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Friday, 25 May 1973
Page: 2720

Mr O'KEEFE (Paterson) - Housing is one of the most important facets of government in Australia today. The Federal ant

State governments in co-operation are duty bound to make every effort to provide homes, particularly for low income earners. Building costs are increasing all the time and with the high price of land it is very difficult for all types of home seekers to be able to build and own their own homes. Young married couples starting off in life are meeting heartbreaking experiences in getting a home together. Home ownership surely is the goal of every Australian family and we as legislators must be aware of the problems that are being experienced in this field.

Building societies, both permanent and terminating, have made a great contribution to the provision of homes in Australia. Far too often we hear prominent people knocking building societies and their activities in the home ownership field. They have made a wonderful contribution to home building in this country, not only in the city areas but also in the great country areas. I have noticed that home loans may get tighter and that home buyers could find it harder to get loans from building societies. This was apparent after talking with a number of representatives of major building societies in this country recently. It is a great pity that men in high places in this country denigrate the wonderful work and the activities of our building societies.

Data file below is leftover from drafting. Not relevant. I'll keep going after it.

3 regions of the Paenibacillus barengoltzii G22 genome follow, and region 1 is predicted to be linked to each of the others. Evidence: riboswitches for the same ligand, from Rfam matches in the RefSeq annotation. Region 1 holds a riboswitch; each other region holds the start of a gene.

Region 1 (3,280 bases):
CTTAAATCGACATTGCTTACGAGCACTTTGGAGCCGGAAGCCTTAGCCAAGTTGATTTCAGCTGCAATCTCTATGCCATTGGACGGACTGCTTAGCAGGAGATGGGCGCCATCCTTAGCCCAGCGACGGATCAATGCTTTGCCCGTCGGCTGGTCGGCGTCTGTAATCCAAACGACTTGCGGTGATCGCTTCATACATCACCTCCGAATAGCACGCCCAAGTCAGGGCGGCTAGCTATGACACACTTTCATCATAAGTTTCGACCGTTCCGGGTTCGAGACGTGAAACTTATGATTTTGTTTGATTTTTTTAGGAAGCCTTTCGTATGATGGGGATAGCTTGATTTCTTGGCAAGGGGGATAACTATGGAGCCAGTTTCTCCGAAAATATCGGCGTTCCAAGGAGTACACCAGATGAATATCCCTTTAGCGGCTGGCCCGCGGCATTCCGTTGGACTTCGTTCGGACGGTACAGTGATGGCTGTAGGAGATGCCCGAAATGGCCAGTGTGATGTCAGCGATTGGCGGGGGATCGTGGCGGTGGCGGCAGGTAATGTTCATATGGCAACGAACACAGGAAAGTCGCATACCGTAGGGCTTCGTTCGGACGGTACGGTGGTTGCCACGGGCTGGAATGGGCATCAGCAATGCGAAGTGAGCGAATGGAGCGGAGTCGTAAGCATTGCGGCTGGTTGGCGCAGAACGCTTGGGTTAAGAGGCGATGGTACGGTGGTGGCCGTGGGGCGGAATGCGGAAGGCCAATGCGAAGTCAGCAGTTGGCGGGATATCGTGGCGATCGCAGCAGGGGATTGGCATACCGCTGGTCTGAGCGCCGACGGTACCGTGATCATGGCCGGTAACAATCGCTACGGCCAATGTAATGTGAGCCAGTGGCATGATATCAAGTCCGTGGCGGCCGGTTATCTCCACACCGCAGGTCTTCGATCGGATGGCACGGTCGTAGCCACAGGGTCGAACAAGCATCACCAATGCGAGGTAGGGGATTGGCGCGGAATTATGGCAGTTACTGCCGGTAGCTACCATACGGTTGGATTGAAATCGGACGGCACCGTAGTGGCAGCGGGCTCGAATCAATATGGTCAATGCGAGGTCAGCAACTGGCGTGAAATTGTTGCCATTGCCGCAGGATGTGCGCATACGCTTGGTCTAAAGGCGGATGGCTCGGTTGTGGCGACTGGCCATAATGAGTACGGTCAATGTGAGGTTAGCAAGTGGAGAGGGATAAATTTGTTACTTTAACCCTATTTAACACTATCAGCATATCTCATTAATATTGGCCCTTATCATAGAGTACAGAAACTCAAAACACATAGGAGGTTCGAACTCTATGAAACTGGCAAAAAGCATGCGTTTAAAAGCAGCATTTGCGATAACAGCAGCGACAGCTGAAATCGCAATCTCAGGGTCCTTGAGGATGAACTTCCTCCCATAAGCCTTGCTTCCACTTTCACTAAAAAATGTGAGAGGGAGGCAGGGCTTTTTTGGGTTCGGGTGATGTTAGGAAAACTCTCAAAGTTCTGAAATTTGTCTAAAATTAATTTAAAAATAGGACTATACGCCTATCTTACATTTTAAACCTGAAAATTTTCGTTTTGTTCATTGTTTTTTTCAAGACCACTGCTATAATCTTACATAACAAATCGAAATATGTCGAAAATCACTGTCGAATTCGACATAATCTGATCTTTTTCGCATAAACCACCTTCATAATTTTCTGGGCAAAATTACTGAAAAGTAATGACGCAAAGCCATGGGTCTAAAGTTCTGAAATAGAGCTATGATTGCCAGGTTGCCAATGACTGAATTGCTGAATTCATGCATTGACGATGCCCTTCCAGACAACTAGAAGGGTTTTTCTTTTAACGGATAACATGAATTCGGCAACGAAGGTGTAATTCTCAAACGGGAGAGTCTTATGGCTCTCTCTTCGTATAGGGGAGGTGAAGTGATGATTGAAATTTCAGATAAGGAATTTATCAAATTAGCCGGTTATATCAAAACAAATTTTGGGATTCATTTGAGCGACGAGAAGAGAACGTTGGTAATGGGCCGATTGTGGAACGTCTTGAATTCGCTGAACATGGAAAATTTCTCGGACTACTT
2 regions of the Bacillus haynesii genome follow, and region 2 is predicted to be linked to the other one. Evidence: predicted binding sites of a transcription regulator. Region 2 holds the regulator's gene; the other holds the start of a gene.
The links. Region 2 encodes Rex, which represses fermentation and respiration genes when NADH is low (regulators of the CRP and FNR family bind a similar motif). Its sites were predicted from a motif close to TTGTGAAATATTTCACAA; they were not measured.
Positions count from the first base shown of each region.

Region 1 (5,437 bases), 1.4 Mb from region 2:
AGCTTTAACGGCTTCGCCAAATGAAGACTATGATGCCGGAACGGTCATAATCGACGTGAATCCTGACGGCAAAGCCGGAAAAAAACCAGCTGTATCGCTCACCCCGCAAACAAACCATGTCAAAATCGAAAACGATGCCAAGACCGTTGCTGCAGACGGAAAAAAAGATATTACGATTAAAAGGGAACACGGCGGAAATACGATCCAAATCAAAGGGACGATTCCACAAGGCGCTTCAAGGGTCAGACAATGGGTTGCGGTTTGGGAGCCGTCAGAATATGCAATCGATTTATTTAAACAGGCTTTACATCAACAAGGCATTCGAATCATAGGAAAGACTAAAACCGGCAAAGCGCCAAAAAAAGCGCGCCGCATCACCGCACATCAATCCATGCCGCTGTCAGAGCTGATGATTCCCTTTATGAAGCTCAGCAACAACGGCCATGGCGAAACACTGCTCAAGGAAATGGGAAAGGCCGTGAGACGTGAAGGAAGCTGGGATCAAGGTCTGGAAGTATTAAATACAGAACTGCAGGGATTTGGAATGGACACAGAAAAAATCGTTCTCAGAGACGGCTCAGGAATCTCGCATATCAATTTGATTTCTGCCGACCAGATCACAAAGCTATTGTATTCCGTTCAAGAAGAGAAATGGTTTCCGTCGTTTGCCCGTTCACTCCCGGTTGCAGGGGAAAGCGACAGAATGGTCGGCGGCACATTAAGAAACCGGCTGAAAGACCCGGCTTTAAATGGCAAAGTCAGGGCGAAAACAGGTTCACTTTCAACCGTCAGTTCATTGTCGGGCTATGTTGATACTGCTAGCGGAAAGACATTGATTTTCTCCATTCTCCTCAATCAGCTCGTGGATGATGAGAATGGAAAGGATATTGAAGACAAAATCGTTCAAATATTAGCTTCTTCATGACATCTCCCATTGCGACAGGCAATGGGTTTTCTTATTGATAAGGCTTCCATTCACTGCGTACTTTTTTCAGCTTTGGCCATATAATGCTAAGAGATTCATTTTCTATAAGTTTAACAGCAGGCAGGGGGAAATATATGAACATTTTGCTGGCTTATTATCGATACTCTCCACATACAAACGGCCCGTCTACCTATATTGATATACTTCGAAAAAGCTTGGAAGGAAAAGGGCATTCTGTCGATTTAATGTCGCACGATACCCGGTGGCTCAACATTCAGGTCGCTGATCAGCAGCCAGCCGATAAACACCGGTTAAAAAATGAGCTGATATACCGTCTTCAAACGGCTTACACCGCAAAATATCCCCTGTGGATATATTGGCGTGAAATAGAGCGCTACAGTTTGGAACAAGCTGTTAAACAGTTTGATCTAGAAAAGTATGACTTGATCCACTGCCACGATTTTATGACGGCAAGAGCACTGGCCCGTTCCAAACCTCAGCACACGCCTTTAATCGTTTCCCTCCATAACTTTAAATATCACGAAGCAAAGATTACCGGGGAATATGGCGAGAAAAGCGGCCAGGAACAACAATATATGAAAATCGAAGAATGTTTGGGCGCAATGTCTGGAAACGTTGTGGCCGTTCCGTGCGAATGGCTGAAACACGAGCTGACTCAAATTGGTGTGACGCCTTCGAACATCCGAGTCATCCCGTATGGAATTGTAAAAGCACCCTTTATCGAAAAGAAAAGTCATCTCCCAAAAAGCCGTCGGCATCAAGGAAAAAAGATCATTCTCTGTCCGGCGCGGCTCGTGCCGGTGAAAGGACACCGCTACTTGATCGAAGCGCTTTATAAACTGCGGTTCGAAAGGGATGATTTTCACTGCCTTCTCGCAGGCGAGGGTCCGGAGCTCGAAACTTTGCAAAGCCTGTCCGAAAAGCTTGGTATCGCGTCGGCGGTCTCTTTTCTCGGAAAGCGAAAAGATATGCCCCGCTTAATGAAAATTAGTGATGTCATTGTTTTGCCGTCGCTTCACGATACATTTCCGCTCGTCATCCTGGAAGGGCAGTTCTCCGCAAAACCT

State government housing commissions have since their inception made wonderful provision for housing for both ownership and rental. Where industries have been established in city fringe areas and provincial cities and towns there is always a demand on State housing commissions for accommodation to be provided for the key personnel and employees of such undertakings. When we have a look at the situation across the board we find in the main a ready response to the demand made on housing commissions in these circumstances. Banks, too, through their housing loan departments play their part in providing homes for their clients. It was heartening to see a report in the 'Sydney Morning Herald' today that a monthly record of $35m in March had been made available through savings bank housing loan approvals in New South Wales. I repeat that this is a monthly record in this field.